Reimagining Church

Thriving Congregations Initiative: New Models for the 21st Century

Why Reimagine?

Jordan Sylar

Someone like me who has committed to “reimagine church” makes two assumptions. First, we know the church has a problem. Second, the church is worth preserving anyway. Yes, it is flawed and no, we cannot discard it. Nothing is left, then, but to give this sacred institution our creativity, energy, and new vision. 

The first assumption of this project tells us that the church needs to be reimagined, that our current creative action is necessary because the church of the moment is fading. Reimagining honestly assesses and says that the church needs change. To borrow from popular wisdom, the first step is acknowledging that we have a problem. 

While this acknowledgement is painful for some church people, the second assumption is hopeful: the church is worth reimagining. Institutions crumble and are discarded all the time, but that is not what is happening here. We want to bring creativity and imagination to the church because it is special and worth preserving. There is still something valuable. We want to reimagine church instead of simply throwing it out. 

What stops us from letting church go? What does a church offer that cannot be accomplished by another institution, especially in these highly secular times? Do we not already have charitable organizations and governmental agencies to work on behalf of disadvantaged people, social clubs for gathering, and psychologists to care for emotional distress? 

These are the questions I asked Rev. Todd Vetter, one of the ministers of my working group’s parish: First Congregational Church of Madison, Connecticut. Rev. Vetter’s answer surprised me: “The church is unique because it orients itself around a particular story.” Not only a story, he says, but the Jesus story that draws humanity outside of itself. The church gathers around what many theologians call the “Other,” serving not simply as a group of humans where answers fold in on themselves but addressing something else, something beyond. Church people gather in close to turn out.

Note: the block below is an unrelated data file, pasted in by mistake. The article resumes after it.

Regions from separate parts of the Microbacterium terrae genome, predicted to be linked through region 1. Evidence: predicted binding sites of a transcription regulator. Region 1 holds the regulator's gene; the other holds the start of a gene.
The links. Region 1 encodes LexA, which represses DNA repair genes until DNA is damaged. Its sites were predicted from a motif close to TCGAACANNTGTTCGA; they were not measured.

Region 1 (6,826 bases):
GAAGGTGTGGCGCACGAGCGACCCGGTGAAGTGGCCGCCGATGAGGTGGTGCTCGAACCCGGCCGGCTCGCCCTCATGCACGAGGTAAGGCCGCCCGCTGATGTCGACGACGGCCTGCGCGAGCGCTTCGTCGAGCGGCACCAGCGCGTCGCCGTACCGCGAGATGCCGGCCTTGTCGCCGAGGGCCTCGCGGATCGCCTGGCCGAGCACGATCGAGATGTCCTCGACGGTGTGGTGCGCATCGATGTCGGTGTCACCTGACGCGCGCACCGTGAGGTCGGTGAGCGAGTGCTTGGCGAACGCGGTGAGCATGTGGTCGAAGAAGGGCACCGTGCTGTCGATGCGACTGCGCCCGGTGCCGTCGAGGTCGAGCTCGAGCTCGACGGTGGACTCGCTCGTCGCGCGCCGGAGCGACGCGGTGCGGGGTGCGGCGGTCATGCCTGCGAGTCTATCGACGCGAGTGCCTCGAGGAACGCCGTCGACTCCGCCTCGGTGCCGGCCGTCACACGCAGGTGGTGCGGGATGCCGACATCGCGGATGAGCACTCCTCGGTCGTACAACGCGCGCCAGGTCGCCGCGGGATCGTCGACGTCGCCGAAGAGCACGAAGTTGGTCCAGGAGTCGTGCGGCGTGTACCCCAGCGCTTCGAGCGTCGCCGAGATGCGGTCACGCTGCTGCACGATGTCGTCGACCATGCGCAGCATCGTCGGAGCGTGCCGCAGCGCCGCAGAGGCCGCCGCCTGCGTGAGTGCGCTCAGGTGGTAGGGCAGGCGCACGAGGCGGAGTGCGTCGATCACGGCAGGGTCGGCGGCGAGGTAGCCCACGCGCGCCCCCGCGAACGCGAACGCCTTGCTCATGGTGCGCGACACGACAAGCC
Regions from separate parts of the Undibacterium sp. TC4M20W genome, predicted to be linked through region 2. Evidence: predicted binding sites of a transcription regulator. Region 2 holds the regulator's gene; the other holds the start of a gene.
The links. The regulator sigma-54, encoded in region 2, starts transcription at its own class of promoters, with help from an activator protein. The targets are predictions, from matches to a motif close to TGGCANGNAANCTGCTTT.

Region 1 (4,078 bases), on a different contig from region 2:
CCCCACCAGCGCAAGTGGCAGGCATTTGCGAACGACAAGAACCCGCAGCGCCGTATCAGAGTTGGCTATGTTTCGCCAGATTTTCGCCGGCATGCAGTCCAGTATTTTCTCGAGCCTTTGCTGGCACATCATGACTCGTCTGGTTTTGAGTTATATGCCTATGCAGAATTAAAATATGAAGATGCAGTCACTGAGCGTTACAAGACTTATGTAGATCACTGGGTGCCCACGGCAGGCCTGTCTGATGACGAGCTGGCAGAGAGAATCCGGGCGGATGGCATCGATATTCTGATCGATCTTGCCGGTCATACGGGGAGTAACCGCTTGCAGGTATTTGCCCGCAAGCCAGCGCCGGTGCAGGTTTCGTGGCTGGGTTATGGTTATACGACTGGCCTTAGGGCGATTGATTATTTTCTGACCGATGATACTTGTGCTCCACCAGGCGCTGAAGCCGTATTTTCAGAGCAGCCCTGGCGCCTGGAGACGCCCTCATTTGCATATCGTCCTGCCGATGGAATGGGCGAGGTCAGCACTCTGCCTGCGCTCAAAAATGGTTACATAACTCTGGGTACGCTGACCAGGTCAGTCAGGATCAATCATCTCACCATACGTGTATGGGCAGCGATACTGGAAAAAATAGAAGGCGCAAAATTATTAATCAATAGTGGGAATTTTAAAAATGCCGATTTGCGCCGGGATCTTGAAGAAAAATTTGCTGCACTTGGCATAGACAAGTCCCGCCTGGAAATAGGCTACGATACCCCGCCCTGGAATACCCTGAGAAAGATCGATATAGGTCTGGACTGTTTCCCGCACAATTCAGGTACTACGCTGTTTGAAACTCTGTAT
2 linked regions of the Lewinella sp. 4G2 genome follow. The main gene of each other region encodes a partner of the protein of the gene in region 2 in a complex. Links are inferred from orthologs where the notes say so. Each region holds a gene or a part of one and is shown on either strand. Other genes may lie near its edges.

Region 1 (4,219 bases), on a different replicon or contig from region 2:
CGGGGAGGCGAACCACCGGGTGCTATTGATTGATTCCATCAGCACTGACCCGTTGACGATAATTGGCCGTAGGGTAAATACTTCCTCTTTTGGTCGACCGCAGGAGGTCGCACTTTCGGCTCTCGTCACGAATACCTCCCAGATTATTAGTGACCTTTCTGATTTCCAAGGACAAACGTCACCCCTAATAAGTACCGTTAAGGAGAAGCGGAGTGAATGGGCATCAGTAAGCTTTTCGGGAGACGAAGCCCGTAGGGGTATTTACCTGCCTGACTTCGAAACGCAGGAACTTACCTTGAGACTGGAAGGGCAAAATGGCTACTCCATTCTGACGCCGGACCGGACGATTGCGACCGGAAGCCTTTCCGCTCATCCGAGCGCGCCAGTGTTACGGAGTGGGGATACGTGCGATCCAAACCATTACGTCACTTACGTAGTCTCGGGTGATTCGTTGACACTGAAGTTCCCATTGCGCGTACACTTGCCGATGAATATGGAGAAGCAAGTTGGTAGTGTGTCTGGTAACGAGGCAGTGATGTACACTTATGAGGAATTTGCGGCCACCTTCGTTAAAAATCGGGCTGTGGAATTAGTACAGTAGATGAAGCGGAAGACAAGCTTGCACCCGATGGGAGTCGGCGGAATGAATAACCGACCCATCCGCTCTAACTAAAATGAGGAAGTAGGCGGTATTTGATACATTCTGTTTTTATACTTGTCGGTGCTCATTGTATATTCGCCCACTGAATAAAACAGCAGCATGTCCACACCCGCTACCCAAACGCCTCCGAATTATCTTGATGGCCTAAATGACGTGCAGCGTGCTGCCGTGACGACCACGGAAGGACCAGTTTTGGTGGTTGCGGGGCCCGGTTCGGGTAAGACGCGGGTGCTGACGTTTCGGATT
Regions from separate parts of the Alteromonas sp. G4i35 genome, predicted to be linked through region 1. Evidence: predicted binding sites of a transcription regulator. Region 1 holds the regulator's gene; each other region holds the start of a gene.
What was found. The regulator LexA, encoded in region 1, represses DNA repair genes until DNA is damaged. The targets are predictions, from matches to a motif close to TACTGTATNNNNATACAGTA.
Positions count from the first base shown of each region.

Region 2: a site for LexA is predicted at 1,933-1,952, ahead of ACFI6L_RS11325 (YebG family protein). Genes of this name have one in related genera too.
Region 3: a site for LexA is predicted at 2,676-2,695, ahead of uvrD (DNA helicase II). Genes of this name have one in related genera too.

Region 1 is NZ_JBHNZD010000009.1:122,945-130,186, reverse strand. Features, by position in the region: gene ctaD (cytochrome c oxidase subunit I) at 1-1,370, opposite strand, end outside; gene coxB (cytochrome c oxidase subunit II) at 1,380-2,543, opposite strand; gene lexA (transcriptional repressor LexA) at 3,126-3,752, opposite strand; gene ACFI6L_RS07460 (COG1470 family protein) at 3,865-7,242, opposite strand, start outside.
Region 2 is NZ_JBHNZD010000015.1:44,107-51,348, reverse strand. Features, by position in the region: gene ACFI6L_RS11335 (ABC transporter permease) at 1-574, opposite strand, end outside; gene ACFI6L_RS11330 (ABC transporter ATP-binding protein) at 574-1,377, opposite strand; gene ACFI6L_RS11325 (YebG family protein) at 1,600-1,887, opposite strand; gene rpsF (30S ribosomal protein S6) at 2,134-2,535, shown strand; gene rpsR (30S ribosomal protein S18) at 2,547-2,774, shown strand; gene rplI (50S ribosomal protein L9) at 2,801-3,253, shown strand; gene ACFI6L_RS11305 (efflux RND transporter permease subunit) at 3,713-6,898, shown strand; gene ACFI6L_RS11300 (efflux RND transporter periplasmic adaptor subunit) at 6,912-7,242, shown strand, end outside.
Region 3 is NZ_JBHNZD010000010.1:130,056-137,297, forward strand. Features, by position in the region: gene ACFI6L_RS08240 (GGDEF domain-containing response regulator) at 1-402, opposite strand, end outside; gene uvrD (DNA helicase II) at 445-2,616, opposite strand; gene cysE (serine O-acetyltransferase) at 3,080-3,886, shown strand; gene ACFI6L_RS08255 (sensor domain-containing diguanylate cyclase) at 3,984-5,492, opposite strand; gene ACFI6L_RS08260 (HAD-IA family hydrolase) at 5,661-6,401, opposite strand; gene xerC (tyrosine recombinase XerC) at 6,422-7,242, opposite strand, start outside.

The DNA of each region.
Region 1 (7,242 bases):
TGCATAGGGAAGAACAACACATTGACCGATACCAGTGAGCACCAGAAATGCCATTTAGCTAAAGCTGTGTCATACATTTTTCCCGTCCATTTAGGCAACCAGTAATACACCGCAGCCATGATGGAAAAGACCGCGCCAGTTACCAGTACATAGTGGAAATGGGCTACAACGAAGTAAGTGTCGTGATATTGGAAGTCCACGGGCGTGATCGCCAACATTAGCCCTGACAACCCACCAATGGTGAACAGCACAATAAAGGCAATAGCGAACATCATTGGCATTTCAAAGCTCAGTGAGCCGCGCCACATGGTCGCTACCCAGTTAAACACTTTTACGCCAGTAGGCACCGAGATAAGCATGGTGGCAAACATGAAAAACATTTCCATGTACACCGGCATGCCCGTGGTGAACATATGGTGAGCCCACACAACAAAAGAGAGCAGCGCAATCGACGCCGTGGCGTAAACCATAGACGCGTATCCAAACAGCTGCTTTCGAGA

The gathering is where the story of God and humanity is told, discussed, cherished, and lived. People do not show up every Sunday only for each other, but for the story of Jesus, God and human, whose mysterious life and death (and life again) still provide hope. The church is where we, as finite humans facing the never-ending task of existential meaning-making, join to address our ultimate concern and meet deep spiritual longings. 

What is goodness? What is love? How are we to live together while considering them, and what does Jesus have to do with it? For as long as these questions exist, the church will be needed. This need is not simply for quick answers or witty theology. The story of God is alive and embodied, lived out day by day and ever unfolding alongside the groups seeking to encounter it.

The church is flawed and yet we are stuck with it. We need the church and its story, and the church needs us. The church is that place in which we, our communities, our longings, and our questions grow and develop. It is where we tell the story of profound human existence and find our own place within it. 

Because the church’s tasks of storytelling and meaning making have never been straightforward or easy, I suspect our own process of grappling with the church at this moment will be shrouded in its own slow, holy mystery. That is okay, and even wonderful. May we lean into the ambiguity and find moments of transformation because we love the church and its story too much to let it go.